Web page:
Study of Laminar Acoustics

Study of Laminar Acoustics

During my senior design course at TTU, our team had to propose, design, and fabricate a project that demonstrates our knowledge.

The project scope was to build a system using solar energy converted directly into mechanical energy through a heat engine.

We would use a solar dish to heat the engine to run a compressor, which would run a typical compression refrigeration cycle consisting of a working fluid being compressed, cooled to room temperature, and then allowed to expand and cool, absorbing the heat from the air around it and carrying it away.

This would eliminate several energy conversions found in typical solar panel to air conditioning systems, thus increasing the overall efficiency of the process.

The heat engine chosen was a thermal lag heat engine due to its simplicity and few moving parts. And mostly for it complex unknowns we soon found. The design process began with the building of a small prototype called we Prototype I. In order to confirm the engine could be replicated, it was then decided to build Prototype II using a modular design where a number of parameters would be variable, giving a better grip on the physics involved and range of data to be obtained via controls and monitoring system.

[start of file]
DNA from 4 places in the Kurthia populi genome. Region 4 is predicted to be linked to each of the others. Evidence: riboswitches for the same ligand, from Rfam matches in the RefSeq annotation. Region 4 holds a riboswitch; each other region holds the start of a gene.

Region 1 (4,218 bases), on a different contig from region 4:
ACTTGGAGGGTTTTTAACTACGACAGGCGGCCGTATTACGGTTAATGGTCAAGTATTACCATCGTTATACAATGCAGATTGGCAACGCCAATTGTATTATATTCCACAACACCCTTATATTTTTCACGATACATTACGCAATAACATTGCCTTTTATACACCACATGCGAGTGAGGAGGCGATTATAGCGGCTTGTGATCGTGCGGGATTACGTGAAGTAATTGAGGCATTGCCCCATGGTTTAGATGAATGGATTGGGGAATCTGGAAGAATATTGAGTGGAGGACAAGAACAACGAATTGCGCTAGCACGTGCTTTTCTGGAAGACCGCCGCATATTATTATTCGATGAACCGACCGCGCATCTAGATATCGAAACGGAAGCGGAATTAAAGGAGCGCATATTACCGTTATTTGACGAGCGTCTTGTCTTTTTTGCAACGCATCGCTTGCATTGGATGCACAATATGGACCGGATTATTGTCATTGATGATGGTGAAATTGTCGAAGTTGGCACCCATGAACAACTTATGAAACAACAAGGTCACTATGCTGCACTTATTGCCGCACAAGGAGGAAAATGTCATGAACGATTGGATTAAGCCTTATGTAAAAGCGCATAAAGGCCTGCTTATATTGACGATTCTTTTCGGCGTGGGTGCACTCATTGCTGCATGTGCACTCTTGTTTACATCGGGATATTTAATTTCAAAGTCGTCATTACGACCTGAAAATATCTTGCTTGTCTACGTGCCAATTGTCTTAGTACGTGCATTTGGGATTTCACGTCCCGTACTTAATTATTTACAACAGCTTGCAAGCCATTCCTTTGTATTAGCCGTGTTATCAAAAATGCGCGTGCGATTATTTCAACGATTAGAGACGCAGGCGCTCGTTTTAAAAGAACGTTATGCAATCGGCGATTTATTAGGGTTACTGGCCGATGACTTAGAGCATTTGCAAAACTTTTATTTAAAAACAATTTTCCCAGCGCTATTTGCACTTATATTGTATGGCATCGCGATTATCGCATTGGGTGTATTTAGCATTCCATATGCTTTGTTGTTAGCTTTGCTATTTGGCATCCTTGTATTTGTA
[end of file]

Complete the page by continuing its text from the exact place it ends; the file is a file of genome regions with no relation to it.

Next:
After analyzing some the data, the design and building of the solar powered lamina heat engine would start, but time grew short, Prototype II became the final design, being powered by torch and not the solar collector. (We had eight weeks total!)

During testing, Prototype II was successful, achieving rotations approaching 500 rpm and even generated small amounts of power. The Prototype II could serve as a test platform for future study into research these engines and to obtain a better idea of the full physics behind it.

Our project was successful because of our modular approach to the design. We were able to adjust crank length, TDC and BDC positions (Compression Ratios), nozzles, as well as the hot chamber. All components were designed and manually machined from scrap aluminum in our departments shop to meet a low prototype cost.

Six other teams had attempted to build Stirling engines or other variations in the past; we are proud to be the first team at of Tennessee Tech to successfully build a working external heat engine in some years.

However, I now have had more time to think about it, and know of a few improvements, I want to continue my study of as I get time.

Thanks to the team

“G” Guilherme Araujo

J. Issac Beasley

“Vin” Vinicius Camara

Nathan T. Payne


and our mentors:

Jeff Randolph

Professor Meenakshi Sundaram.

and TTU.